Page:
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Leading International Irish Trainer Aidan O'Brien

By Lissa Oliver November 02 2011

For any who still feel that So You Think may owe European defeats to training methods a reminder that the youthful and modest Aidan O’Brien already has a record to match Bart Cummings himself. Mistakes are rarely made by any great trainer and Aidan is up there with the greatest, Ireland’s Champion Trainer for the past 13 successive years and still only 42 years of age.

Champion Amateur Jockey of 1993/94, Aidan trained his first winner that same season, on his first day as a licensed Trainer. It was a sign of things to come. In 1996, he became Ireland’s youngest ever Champion Trainer, a title he has now held continuously since 1998. In 2001, he became the youngest ever Champion British Trainer, and the first overseas holder of the title since Vincent O’Brien. Having only taken out his trainers’ licence in 1993, by 1995 Aidan had broken numerous records in National Hunt racing, becoming the first trainer to saddle a 1-2-3 in the Galway Plate. He trained Istabraq to win three Champion Hurdles at Cheltenham (1998, 1999 & 2000) and was denied a record fourth win due to an outbreak of Foot And Mouth Disease, which saw the meeting cancelled.

Aidan O'Brien giving instructions to his work riders

But it’s as a Flat trainer that Aidan has written his place in the history books. He trained his first Classic winners in 1997, when taking both the Irish Two Thousand Guineas and Irish Derby, having already won at Group One level on the Flat in 1996. He has since won no less than 44 Classics in England, Ireland and France, including The Derby twice, achieving the feat of training the 1-2 in 2002.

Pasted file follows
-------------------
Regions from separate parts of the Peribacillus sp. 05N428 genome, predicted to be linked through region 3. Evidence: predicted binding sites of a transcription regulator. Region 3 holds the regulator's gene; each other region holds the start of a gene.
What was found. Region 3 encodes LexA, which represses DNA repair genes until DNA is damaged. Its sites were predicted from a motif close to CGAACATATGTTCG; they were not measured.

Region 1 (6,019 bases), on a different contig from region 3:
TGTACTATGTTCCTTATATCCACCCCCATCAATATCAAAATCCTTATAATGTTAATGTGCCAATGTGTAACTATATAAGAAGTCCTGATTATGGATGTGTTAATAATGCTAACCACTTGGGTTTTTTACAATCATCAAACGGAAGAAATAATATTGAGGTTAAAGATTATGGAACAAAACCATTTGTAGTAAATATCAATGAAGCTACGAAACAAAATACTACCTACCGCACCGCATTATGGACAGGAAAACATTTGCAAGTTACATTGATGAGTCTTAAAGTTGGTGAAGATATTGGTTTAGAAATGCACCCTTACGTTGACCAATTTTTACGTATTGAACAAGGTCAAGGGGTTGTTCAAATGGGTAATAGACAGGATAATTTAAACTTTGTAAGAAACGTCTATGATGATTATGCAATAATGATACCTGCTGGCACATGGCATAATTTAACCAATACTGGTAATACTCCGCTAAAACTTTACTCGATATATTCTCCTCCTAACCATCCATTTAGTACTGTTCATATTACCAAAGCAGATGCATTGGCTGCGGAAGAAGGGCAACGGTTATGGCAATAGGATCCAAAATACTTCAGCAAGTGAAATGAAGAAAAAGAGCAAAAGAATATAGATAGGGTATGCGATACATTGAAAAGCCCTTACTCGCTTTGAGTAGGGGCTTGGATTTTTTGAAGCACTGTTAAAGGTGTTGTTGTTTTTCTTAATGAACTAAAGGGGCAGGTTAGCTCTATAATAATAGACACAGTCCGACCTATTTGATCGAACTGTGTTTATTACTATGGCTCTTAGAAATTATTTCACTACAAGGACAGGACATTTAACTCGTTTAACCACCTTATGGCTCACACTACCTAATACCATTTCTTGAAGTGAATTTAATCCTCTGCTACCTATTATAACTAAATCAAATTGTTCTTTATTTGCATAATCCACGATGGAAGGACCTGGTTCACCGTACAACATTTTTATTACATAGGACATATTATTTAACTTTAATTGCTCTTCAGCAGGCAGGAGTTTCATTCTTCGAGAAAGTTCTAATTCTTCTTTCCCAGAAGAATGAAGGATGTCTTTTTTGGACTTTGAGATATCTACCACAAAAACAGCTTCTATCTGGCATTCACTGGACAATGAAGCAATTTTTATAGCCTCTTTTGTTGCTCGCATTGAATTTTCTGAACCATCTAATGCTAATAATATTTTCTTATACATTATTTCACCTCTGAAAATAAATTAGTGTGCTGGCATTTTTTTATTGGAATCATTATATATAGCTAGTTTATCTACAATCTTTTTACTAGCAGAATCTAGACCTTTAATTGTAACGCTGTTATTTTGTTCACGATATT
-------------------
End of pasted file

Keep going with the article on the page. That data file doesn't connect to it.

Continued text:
In 2001 Aidan set a remarkable new record when training the winners of every Group One race for juveniles in England, Ireland and France. His domination at the highest level continued in 2008 when he saddled no less than 23 Group One winners worldwide, which included a clean sweep of all five Irish Classics, becoming the first trainer to do so since 1935. He also equalled former Ballydoyle resident Vincent O’Brien’s record of six winners at Royal Ascot, four of which were at the highest level, including Yeats’ record equalling third consecutive Gold Cup. Yeats of course went on to win four back-to-back Gold Cups, a feat unlikely to be repeated.

2011 saw O’Brien saddle the 1-2-3 in the Irish Derby an extraordinary second time and he was winning the race for the sixth consecutive year, nine in total. He has won 26 Irish Classics, as well as four French Classics and 14 English Classics. Further afield, he has trained the winner of Canada’s International twice, has trained the winners of three Breeders’ Cups and has won the Arlington Million twice. 12 North American Group One trophies currently adorn his cabinet, while his total tally of Group One races currently stands at 100. He may only be half way towards Bart’s tally, but he has another 40 years to catch up! Question his ability at your peril!

About the Author

Lissa Oliver
Lissa Oliver is based in Kildare, Ireland, and writes for The Irish Field, Racetrack magazine (Australia), the daily European Bloodstock News (EBN), European Trainer magazine, International Thoroughbred, and Thoroughbred Owner Breeder, as well as producing work for the Irish Thoroughbred Breeders' Association. She has been nominated for the prestigious Clive Graham Journalist Of The Year Award since 2007 and has been a finalist in 2012 and 2013, and is also the author of three novels, 'Nero The Last Caesar' and the horseracing thrillers 'Gala Day' and Golden Dagger nominated 'Chantilly Dawns'.